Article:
I was having trouble sleeping one night, so I decided to bore myself to sleep by coming up with a way to round a number to any decimal place without using printf(). The solution I came up with also lets you round to any place at all (like 10s, 100s, etc.)
To use this, call round() with the number you want to round, followed by a multiple of 10 describing to which place you want to round to (10 rounds to the nearest 10, .1 to the nearest 10ths, .001 to the nearest thousandth place... you get the idea).
By the way, I benchmarked this and it is marginally faster than printf().
In chatterbox, I (belatedly) noticed Adam wonder why his code failed for
round(-4.35,0.1). I think the reason helps to illustrate
why I didn't worry about rounding to the nearest even. I can sum up
the situation pretty easily with this:
A floating point number can never be exactly 0.05. Floating point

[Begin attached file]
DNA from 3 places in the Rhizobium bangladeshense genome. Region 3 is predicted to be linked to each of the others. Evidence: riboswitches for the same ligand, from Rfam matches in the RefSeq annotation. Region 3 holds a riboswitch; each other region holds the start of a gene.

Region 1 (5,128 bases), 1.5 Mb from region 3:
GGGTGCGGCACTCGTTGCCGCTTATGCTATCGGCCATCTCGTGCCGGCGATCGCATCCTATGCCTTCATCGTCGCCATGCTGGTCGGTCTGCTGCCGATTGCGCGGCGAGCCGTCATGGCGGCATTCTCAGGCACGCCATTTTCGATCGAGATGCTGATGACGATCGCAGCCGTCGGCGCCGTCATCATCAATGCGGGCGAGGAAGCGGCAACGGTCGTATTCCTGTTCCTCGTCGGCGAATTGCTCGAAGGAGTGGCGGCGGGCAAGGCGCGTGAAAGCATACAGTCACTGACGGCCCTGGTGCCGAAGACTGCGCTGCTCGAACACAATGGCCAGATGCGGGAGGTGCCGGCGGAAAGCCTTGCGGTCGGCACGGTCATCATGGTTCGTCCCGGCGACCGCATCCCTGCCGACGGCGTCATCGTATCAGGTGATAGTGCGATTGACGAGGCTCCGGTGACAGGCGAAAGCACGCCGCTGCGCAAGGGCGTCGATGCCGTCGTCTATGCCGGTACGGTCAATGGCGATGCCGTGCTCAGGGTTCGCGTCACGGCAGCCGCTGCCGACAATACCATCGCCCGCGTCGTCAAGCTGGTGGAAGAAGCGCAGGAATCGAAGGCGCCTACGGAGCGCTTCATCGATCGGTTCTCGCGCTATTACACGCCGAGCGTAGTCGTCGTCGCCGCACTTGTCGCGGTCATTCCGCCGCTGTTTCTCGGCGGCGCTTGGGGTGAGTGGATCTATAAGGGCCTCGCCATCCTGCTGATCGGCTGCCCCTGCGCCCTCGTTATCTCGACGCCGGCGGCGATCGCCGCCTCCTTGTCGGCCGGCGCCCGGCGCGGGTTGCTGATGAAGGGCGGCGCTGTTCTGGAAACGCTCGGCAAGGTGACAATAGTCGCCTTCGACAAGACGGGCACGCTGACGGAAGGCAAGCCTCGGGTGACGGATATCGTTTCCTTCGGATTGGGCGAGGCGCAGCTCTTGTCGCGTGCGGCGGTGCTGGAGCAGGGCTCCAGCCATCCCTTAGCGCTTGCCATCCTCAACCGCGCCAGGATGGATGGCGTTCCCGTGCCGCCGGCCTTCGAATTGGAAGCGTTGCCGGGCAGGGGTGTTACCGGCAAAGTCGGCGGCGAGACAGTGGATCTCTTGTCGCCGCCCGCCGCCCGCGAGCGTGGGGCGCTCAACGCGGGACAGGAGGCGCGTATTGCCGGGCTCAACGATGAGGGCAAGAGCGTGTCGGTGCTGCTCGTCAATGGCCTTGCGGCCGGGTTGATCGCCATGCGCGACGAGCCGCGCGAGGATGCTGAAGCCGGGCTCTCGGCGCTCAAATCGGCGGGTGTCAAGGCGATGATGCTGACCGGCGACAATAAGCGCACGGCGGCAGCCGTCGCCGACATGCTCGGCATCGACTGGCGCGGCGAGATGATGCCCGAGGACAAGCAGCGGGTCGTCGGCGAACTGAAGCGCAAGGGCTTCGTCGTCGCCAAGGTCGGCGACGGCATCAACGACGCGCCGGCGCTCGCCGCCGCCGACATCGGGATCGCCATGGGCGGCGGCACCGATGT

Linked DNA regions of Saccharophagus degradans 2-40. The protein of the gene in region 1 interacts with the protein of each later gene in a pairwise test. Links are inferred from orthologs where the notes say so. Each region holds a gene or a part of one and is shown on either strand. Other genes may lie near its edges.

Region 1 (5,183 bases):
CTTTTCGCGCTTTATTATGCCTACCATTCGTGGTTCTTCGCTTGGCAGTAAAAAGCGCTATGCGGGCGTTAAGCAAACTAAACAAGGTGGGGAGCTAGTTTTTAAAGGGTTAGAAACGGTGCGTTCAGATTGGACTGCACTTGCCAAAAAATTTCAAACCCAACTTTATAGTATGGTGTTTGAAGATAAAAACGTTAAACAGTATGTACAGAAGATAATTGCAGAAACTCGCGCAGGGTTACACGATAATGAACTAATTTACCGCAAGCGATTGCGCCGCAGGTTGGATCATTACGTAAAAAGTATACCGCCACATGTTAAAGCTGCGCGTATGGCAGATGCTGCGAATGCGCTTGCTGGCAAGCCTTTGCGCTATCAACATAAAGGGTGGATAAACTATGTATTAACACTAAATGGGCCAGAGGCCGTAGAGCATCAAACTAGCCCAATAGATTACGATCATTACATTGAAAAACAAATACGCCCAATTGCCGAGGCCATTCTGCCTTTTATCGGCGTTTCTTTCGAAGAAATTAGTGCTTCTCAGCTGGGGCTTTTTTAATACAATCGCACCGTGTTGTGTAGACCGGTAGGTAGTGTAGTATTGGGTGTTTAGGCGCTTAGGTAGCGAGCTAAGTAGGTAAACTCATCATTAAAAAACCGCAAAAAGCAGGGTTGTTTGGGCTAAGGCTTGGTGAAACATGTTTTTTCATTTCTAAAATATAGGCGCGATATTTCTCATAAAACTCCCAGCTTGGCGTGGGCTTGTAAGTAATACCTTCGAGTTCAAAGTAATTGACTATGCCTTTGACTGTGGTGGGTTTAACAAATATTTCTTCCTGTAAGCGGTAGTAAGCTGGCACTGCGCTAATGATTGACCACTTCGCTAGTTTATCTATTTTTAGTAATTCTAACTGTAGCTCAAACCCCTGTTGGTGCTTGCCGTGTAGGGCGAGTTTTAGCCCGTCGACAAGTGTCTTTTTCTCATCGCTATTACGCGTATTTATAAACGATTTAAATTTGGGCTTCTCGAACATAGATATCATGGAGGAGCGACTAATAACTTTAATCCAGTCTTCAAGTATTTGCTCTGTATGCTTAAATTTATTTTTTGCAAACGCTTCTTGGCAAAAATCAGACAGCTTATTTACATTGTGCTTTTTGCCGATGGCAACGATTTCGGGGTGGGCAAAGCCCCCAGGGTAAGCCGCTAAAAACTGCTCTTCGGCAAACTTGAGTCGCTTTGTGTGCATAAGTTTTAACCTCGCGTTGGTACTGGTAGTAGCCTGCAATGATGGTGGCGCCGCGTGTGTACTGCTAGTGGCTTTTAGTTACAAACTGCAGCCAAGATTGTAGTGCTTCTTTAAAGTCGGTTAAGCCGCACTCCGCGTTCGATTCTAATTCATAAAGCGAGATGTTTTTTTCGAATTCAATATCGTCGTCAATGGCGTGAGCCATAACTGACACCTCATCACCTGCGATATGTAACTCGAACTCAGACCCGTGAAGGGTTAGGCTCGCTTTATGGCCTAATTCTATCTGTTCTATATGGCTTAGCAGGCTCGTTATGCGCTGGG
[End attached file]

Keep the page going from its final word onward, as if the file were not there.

numbers are represented in binary and have a limited number of bits.
0.05 in binary requires an infinite number of bits (forming a repeating
pattern, similar to how 1/7 is 0.142857142857... in decimal). So
the extra code to round to the nearest even will probably never trigger
when rounding to 1 or more places after the decimal point (I say
"probably" because I don't claim to be able to predict the interactions
of limited floating point precision on the calculations being done
and it is possible that things would cancel out and trigger the
extra code, perhaps in cases where it really shouldn't have).